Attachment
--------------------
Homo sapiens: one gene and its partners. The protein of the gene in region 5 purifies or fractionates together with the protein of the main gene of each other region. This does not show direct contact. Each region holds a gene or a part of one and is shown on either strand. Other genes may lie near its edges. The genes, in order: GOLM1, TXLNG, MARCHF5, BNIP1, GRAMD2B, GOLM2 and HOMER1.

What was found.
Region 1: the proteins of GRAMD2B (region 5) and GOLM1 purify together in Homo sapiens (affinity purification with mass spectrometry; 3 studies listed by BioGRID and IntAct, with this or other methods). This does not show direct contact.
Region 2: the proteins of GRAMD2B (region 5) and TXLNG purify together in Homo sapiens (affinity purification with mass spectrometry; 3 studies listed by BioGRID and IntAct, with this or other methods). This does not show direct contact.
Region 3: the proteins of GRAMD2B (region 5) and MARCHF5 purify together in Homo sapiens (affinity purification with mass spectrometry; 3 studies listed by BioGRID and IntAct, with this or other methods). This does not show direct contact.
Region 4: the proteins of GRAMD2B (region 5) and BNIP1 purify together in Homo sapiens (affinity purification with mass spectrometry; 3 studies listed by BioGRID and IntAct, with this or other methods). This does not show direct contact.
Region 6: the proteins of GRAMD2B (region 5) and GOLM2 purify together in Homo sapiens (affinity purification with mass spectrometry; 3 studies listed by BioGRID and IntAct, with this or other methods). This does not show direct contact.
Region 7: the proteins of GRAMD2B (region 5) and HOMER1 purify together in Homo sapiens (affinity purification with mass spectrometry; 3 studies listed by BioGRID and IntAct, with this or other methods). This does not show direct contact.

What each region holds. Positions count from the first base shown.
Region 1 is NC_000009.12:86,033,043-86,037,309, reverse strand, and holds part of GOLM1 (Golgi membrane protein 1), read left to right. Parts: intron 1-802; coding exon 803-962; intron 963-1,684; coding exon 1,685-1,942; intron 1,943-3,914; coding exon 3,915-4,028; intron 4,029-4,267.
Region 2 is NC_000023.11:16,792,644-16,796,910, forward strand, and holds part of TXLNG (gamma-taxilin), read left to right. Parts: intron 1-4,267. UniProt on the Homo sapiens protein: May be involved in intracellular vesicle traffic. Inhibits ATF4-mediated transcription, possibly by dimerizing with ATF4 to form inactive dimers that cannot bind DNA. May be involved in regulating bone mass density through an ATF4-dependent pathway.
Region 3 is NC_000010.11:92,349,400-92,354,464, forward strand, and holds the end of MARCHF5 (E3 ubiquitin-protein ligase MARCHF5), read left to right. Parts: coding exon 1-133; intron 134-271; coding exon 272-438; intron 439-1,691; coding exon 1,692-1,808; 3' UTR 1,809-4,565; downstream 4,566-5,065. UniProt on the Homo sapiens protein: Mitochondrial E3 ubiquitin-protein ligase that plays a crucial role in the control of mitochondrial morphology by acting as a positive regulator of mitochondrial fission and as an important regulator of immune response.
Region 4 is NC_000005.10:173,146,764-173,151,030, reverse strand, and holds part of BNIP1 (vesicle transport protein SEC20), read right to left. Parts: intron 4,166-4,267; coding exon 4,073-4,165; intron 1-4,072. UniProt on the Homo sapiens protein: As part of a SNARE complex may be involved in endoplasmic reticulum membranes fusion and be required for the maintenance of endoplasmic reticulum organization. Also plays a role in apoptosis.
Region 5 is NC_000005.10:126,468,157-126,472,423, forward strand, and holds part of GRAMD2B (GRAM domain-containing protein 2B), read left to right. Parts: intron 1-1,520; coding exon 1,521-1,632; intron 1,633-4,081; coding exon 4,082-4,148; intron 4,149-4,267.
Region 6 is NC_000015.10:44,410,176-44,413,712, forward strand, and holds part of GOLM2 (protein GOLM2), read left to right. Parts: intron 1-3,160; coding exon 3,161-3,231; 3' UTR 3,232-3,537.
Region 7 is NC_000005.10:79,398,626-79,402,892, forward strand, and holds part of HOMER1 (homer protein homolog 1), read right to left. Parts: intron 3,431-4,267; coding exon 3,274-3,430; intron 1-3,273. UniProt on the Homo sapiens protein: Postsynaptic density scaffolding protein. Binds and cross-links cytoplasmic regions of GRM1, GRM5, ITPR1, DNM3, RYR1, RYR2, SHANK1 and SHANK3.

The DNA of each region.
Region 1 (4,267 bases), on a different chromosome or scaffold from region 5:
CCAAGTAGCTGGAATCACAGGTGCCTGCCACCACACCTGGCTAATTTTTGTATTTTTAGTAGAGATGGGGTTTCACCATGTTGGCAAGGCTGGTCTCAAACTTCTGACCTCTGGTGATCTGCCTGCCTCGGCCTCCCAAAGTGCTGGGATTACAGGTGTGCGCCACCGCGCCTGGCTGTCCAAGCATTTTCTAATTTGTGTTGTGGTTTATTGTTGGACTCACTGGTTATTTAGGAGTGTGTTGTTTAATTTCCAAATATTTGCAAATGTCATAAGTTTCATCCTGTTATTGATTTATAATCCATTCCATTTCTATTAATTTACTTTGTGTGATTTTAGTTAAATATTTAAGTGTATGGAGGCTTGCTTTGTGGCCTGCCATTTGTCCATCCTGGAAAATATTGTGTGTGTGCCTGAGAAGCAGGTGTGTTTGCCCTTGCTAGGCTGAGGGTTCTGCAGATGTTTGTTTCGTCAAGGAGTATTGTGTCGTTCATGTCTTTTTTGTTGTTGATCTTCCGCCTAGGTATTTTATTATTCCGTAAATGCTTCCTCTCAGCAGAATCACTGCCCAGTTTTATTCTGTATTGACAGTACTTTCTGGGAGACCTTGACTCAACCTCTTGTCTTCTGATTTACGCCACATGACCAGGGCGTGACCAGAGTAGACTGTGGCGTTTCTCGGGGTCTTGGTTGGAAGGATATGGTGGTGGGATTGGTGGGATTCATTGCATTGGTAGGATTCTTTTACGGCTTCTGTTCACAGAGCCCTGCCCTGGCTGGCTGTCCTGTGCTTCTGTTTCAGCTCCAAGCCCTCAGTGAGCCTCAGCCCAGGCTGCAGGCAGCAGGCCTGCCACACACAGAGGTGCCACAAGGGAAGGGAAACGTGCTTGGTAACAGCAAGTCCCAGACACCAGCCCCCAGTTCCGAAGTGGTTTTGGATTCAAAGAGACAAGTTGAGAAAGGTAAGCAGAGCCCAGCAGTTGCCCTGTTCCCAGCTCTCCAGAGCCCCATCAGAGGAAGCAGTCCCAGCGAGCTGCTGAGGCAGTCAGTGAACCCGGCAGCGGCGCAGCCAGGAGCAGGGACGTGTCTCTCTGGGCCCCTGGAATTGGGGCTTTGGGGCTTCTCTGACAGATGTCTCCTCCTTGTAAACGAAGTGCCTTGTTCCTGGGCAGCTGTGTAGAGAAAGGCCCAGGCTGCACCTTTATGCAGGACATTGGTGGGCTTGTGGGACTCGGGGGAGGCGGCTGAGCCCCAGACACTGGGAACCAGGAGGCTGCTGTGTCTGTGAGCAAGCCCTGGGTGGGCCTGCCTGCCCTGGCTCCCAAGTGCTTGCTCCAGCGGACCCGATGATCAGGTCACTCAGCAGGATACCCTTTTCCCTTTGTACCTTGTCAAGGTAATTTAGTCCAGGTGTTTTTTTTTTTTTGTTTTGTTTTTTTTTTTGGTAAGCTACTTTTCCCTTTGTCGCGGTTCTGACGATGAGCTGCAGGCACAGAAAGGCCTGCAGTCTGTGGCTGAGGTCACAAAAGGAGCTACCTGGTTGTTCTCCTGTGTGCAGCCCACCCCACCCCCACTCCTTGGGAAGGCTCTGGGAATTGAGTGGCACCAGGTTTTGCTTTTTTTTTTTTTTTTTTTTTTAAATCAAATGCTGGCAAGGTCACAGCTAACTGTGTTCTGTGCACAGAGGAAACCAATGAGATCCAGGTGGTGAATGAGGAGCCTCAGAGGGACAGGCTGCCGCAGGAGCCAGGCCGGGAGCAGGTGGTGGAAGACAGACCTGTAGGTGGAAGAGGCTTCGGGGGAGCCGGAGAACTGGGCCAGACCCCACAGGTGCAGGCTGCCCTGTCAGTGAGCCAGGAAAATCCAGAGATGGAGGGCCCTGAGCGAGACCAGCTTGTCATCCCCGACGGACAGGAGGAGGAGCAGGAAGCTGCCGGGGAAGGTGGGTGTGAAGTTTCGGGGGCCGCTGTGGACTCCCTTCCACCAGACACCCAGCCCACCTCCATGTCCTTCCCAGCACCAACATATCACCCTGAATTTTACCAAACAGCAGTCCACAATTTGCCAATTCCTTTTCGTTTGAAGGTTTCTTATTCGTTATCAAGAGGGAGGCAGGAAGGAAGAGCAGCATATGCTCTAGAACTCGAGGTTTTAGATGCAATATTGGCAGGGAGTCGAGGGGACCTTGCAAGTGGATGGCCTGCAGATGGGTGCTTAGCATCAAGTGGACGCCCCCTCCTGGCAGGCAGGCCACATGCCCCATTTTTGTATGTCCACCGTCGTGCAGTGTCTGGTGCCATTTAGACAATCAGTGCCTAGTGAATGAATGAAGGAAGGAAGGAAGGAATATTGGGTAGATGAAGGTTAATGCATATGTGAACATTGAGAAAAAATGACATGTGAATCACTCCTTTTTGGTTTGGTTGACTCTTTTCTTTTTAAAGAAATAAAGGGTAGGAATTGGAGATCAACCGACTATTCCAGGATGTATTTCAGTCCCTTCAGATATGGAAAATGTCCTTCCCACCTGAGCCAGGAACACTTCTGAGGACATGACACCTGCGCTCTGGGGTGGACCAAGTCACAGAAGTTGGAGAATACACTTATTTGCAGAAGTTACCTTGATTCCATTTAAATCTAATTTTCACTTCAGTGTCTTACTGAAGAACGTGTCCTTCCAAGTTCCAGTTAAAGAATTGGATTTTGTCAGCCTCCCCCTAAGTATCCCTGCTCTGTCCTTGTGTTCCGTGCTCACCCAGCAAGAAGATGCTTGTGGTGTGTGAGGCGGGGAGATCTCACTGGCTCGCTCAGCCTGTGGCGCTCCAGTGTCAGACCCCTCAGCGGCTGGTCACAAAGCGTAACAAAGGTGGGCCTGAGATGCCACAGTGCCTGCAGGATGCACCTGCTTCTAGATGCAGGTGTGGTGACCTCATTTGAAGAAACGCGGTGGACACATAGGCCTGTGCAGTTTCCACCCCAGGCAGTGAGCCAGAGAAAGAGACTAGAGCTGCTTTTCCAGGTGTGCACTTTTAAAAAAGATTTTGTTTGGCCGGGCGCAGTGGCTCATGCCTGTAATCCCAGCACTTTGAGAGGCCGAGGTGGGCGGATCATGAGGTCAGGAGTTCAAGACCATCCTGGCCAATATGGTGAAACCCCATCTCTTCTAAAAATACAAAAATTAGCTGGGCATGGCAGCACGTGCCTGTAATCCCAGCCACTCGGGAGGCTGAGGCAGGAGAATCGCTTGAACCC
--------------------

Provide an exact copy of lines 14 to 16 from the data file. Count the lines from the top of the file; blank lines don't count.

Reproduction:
Region 5 is NC_000005.10:126,468,157-126,472,423, forward strand, and holds part of GRAMD2B (GRAM domain-containing protein 2B), read left to right. Parts: intron 1-1,520; coding exon 1,521-1,632; intron 1,633-4,081; coding exon 4,082-4,148; intron 4,149-4,267.
Region 6 is NC_000015.10:44,410,176-44,413,712, forward strand, and holds part of GOLM2 (protein GOLM2), read left to right. Parts: intron 1-3,160; coding exon 3,161-3,231; 3' UTR 3,232-3,537.
Region 7 is NC_000005.10:79,398,626-79,402,892, forward strand, and holds part of HOMER1 (homer protein homolog 1), read right to left. Parts: intron 3,431-4,267; coding exon 3,274-3,430; intron 1-3,273. UniProt on the Homo sapiens protein: Postsynaptic density scaffolding protein. Binds and cross-links cytoplasmic regions of GRM1, GRM5, ITPR1, DNM3, RYR1, RYR2, SHANK1 and SHANK3.